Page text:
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n Investment Analysts Journal - Modelling the Top40 volatility skew : a principal component analysis approach
Hedge Funds, Asset Managers and Traders that participate in option markets are all exposed to changes in implied volatility, as these changes directly affect the value of an option. In general, implied volatility σK (t, s) is a forecast of an asset's return uncertainty over a specified future time period t , implied from the price of an option (strike level: K, market level: S).
Alexander (2001a&b) considers the risk implications of these 'changes in implied volatility'. She constructs a model that explains volatility change (particularly volatility skew) as a result of three dominant effects : trend, slope and convexity. Her model has some appeal in that these independent factors are readily understandable and their effect on an option's price can be calculated independently.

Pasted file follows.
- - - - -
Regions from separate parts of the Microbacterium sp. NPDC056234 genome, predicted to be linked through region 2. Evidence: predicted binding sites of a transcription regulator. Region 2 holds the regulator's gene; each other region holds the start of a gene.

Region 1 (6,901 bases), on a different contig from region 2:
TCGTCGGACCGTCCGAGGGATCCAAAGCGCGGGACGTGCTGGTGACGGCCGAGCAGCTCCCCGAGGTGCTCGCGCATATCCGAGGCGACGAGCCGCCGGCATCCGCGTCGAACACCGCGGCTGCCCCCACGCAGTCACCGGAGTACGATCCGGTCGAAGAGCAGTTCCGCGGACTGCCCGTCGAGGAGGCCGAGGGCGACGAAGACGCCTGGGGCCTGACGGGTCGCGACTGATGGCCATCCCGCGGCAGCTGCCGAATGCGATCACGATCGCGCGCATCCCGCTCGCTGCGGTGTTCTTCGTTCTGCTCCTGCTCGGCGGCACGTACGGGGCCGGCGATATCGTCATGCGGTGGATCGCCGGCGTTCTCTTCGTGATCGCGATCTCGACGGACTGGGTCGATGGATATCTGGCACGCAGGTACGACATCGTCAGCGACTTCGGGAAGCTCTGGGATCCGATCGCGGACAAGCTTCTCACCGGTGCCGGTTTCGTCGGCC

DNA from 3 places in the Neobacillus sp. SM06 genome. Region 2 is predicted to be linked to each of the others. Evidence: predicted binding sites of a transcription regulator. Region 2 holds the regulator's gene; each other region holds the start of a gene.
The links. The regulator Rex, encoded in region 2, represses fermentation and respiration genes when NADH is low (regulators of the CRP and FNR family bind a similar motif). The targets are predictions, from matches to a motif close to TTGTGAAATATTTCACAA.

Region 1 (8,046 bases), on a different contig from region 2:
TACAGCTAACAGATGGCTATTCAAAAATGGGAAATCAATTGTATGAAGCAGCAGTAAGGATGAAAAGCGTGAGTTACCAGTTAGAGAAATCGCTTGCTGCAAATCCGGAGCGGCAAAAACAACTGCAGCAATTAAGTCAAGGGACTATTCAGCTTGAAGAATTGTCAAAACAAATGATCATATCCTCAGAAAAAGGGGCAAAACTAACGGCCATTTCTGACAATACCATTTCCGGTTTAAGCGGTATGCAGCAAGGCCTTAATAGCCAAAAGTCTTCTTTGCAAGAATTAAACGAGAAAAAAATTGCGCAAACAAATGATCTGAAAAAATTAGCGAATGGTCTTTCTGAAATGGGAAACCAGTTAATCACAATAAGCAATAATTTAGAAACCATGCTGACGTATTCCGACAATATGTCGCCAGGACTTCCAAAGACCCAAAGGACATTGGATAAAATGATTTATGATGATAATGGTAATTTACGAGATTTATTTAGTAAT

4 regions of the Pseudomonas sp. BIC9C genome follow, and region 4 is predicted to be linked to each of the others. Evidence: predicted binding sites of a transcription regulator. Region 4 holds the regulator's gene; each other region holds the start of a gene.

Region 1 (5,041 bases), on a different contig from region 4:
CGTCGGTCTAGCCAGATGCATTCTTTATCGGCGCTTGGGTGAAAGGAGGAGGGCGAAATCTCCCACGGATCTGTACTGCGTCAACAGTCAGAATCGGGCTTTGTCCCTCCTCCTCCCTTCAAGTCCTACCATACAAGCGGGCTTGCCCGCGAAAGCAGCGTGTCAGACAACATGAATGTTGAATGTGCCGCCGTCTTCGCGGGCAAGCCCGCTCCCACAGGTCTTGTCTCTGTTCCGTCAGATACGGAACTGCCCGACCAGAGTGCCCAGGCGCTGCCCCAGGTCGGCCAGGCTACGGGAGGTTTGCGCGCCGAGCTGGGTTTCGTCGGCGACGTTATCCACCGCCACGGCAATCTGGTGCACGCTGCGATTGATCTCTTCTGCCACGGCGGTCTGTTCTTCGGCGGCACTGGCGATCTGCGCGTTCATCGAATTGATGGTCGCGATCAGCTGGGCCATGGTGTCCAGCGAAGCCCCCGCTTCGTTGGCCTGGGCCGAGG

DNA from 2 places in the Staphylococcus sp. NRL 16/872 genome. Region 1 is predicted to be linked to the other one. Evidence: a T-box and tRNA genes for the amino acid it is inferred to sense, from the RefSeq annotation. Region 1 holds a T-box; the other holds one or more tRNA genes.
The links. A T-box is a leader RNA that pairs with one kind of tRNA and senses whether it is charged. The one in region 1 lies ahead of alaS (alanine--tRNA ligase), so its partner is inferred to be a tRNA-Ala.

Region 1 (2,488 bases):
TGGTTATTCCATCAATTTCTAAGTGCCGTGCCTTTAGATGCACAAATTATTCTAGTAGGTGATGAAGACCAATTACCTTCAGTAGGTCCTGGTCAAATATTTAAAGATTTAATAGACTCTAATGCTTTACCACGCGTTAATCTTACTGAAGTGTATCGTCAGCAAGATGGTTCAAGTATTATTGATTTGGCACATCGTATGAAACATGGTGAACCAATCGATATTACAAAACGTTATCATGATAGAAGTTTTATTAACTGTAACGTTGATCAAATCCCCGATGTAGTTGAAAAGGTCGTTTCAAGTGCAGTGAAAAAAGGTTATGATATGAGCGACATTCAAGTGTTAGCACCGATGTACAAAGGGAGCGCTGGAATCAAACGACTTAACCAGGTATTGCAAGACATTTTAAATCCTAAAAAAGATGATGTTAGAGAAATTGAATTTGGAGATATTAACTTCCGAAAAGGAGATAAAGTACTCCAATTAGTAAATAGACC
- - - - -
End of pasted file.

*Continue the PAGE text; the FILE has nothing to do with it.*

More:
Decomposing volatility risk in this way benefits both option traders and risk managers. The intention is to explore these benefits in an emerging market setting by applying Alexander's implied volatility model to the less liquid South African Top40 option market.
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